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Virtual care bridges gaps in the healthcare system

December 16, 2021 | 4 min read

The U.S. is facing a crisis in access to physical and mental healthcare. New thinking and approaches to leveraging the available resources to help more people is desperately needed. Accolade believes expanding pandemic-proven virtual care innovations provides one of the best options for helping more people.

The factors behind this crisis existed well before COVID-19 grabbed headlines. A growing population as well as an aging one, is putting increased demands on an already stretched healthcare system. In the past decade, the number of healthcare providers has not kept up with the needs of the growing population. Hospitals and clinics around the country, especially in rural areas, have closed due to lack of resources.[1] In the last 10 years, more than 120 hospitals have closed, and even more are struggling to remain open. 

This lack of resources has resulted in healthcare deserts that put millions of Americans at risk. It’s estimated that more than a third of the U.S. population now lives in a healthcare desert where they must travel at least 60 miles to the nearest provider.[2] People who live in these areas lack access to basic healthcare services, including pharmacies, primary care providers, hospitals, trauma centers, mental health resources and low-cost clinics. This disproportionately impacts people in lower income and rural areas who have limited internet access and lack insurance.

The pressures of the pandemic highlighted this problem across the nation. Primary care physicians (PCPs) and other healthcare professionals are experiencing record levels of burnout, and many are leaving the profession. According to the Association of American Medical Colleges (AAMC),[3] the U.S. could see an estimated shortage between 37,800 and 124,000 primary and specialty care doctors by 2034. This is especially true in rural areas where there are even fewer physicians available to care for those communities. 

It’s estimated that as many as 65 million people in the United States do not have easy access to a PCP. This deficit has the potential to increase risk factors and allow otherwise-treatable lingering conditions to fester for a significant portion of these isolated patients. The situation potentially creates needless stress on hospitals and other limited infrastructure when those conditions turn critical.

Employers will still have employees in these areas, whether it’s remote workers at home, service workers or rural outposts of distributed businesses such as agriculture or transportation. Enterprises still need to get their people the help they need no matter where they’re located. 

Virtual care brings water to the desert

Virtual care has the potential to ease the inequities in healthcare and provide people in healthcare deserts access to the care they need with virtual doctor visits. It can extend available resources into healthcare deserts, giving people access to a PCP for regular health screenings that may identify issues before they fester. 

It also makes specialists more accessible to those who need tailored care and increases their ability to seek out expert advice or second opinions. Specialists from urban centers can join video calls organized by a board-certified doctor to lend their expertise to a patient facing uncertainty. These second opinions are both diagnostic tools as well as sources of reassurance for patients.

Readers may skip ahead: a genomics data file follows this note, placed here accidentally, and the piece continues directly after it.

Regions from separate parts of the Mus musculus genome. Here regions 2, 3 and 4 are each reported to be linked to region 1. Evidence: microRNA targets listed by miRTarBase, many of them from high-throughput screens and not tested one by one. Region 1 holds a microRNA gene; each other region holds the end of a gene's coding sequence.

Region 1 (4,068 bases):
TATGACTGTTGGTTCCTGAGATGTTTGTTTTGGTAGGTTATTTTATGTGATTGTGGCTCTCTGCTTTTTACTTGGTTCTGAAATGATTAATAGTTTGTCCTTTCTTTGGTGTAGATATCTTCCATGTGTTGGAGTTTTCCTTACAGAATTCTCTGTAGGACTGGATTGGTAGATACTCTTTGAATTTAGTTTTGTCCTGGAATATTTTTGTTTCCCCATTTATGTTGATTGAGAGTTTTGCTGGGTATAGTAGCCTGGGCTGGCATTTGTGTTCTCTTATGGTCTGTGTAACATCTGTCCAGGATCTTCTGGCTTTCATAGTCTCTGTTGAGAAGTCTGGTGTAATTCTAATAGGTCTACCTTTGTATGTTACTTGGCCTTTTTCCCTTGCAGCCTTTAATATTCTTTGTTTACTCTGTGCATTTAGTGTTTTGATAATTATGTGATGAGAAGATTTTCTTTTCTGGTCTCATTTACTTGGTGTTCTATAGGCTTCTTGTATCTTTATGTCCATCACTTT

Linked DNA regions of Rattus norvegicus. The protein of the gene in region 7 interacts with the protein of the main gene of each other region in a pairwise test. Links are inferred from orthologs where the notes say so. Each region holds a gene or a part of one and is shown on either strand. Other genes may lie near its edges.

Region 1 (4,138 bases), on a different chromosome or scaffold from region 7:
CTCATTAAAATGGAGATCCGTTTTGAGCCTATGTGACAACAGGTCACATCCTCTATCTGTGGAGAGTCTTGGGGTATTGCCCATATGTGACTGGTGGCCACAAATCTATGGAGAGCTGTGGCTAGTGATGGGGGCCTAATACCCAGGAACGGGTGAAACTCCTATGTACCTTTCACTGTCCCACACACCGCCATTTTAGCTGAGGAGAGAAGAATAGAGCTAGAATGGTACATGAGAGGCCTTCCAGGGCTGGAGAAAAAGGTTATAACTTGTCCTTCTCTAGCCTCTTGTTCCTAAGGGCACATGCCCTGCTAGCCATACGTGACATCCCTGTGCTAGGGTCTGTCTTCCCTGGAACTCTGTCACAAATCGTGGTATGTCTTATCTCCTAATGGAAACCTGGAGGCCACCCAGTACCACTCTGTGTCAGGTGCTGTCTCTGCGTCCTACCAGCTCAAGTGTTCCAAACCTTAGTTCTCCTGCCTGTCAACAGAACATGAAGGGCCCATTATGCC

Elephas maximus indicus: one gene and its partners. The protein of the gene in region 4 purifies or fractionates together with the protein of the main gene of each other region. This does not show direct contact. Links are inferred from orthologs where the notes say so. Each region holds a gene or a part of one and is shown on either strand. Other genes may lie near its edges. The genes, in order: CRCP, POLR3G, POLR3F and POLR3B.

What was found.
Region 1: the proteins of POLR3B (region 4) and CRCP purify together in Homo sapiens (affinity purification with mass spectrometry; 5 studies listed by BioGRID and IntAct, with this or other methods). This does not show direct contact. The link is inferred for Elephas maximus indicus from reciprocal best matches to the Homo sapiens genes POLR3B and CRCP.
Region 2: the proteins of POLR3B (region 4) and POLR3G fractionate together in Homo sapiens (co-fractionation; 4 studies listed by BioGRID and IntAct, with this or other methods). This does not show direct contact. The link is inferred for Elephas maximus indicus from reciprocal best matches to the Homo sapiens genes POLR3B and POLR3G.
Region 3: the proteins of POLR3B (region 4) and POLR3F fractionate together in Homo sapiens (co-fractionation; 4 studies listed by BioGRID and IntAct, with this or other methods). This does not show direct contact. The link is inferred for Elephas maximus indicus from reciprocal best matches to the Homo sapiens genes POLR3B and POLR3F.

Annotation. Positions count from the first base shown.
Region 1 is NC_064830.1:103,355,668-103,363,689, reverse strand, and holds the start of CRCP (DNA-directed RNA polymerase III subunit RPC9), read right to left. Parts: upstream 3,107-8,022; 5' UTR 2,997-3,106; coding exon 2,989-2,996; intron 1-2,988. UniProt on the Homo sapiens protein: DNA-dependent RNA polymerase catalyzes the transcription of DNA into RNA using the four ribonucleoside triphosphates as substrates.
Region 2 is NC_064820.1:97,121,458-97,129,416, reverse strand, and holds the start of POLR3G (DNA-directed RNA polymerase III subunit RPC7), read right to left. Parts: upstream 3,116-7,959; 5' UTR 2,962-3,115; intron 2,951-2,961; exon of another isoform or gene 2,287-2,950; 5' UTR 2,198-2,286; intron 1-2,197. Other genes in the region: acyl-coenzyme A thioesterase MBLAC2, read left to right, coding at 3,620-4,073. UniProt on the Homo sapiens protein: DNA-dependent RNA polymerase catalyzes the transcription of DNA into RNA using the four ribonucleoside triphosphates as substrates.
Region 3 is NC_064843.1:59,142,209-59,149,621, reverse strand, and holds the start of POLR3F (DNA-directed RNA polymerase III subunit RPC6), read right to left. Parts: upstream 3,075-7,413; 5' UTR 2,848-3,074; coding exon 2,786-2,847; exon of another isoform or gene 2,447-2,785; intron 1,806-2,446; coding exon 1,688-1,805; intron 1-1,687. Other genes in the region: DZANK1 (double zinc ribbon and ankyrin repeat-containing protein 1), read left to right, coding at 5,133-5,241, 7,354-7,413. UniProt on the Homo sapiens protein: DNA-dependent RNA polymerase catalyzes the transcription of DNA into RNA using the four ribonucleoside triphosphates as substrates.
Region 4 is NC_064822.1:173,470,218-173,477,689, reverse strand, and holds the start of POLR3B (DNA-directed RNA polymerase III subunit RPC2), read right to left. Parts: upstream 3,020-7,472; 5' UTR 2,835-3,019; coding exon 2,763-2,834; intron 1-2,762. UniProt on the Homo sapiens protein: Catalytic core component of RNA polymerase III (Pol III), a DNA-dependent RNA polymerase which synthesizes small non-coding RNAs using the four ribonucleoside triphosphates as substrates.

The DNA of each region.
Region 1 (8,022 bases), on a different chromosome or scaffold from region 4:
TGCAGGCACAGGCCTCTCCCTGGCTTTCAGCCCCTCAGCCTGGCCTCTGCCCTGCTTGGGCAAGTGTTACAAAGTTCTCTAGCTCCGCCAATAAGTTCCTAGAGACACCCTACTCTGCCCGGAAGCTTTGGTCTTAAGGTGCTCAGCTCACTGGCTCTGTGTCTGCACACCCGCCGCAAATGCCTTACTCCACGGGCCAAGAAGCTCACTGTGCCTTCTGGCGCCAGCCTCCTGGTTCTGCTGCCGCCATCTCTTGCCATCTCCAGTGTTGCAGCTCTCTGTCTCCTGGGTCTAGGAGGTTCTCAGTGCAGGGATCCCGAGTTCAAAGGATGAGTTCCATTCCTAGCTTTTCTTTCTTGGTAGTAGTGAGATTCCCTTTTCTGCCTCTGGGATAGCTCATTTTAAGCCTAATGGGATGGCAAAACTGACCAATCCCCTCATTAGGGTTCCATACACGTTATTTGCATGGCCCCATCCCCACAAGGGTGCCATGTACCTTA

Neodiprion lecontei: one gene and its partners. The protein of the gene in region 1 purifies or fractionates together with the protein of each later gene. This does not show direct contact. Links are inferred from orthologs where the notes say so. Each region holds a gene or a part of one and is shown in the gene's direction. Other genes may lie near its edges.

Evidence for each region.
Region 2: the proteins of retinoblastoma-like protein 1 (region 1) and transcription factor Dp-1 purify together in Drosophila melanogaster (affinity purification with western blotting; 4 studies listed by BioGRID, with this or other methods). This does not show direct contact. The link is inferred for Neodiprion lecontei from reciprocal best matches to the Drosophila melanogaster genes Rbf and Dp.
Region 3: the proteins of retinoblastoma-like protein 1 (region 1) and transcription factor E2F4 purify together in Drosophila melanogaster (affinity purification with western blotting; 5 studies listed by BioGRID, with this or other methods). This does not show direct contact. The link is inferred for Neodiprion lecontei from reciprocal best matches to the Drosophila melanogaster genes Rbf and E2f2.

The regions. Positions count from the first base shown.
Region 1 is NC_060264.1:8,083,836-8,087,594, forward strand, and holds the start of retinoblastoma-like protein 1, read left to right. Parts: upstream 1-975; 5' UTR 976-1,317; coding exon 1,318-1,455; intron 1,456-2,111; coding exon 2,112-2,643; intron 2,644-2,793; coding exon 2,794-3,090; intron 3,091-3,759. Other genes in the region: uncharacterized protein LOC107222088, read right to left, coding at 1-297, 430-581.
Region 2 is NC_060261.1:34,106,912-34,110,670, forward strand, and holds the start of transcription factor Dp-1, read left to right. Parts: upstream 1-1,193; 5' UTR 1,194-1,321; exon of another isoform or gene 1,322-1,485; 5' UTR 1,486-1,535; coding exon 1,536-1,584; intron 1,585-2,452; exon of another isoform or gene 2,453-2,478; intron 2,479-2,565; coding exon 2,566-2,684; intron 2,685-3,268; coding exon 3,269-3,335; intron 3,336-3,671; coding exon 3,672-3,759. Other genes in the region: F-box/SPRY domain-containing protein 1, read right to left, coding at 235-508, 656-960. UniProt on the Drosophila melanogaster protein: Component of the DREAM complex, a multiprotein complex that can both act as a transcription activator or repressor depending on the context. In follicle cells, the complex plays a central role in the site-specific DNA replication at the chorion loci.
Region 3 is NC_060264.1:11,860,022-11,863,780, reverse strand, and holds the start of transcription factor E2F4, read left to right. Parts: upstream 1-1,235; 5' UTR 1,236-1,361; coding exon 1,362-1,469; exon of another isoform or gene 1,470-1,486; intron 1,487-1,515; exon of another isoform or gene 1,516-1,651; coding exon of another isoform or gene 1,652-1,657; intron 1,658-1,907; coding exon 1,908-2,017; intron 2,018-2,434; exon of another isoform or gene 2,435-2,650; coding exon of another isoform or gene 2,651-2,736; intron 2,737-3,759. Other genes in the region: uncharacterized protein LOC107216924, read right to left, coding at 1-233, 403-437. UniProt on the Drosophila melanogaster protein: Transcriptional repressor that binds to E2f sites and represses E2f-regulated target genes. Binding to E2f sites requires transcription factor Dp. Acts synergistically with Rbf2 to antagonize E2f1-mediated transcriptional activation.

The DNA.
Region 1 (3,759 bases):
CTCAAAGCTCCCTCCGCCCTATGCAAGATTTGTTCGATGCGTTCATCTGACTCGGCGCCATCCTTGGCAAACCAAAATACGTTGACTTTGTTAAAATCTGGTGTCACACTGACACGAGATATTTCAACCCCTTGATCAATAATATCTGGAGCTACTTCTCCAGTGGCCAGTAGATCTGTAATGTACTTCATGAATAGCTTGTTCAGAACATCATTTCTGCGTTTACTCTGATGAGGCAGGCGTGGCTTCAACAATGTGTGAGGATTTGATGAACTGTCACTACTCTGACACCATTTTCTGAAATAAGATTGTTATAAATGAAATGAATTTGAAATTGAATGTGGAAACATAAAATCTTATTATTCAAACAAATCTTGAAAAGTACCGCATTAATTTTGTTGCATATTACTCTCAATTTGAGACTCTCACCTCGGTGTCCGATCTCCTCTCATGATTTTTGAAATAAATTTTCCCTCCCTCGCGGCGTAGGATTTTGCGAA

Virtual care extends beyond traditional medical practice and can create collaborations between physicians and counselors. Many medical problems can bring on associated depression and anxiety or require some behavioral modifications to boost treatment success. The flexibility of the virtual care model can conduct basic screening tests and create tailored holistic approaches for patient care, like support groups, without the barrier of juggling lots of physical logistics for those in more remote areas. 

Mental health counselors can also help more people via virtual visits by alleviating geographic limitations and any stigma associated with seeking those services in-person. With the onset of COVID the number of people reporting symptoms of depression and/or anxiety  surged to 41.5%, up from 36.4%. The issues are bigger than the pandemic, but COVID gave us a reason to track the effectiveness of virtual mental health therapy. An American Psychological Association article from July 2020 summarized research that virtual interventions work for a variety of problems and populations and can be as effective as face-to-face psychotherapy when treating people with depression or other forms of mental illness.[4] Additionally, rates of patients using virtual mental health care are higher than those using in-person therapy.

A virtual-first model boosts healthcare access

Primary virtual and mental health care in various forms has been around for some time. The COVID pandemic accelerated the established trends as Accolade documented in this white paper. Regulations, reimbursement systems and the culture of patients and providers changed to embrace virtual care out of necessity.

In the process, all stakeholders discovered that it works for individual patients and at scale. We have the opportunity to take what we’ve learned from one crisis and use it to avoid another growing crisis in healthcare access.

[1] https://www.forbes.com/sites/claryestes/2020/02/24/1-4-rural-hospitals-are-at-risk-of-closure-and-the-problem-is-getting-worse/?sh=66a72281bc05

[2] https://www.goodrx.com/healthcare-access/research/healthcare-deserts-80-percent-of-country-lacks-adequate-healthcare-access

[3] https://www.aamc.org/news-insights/press-releases/aamc-report-reinforces-mounting-physician-shortage

[4] https://www.apa.org/monitor/2020/07/cover-telepsychology

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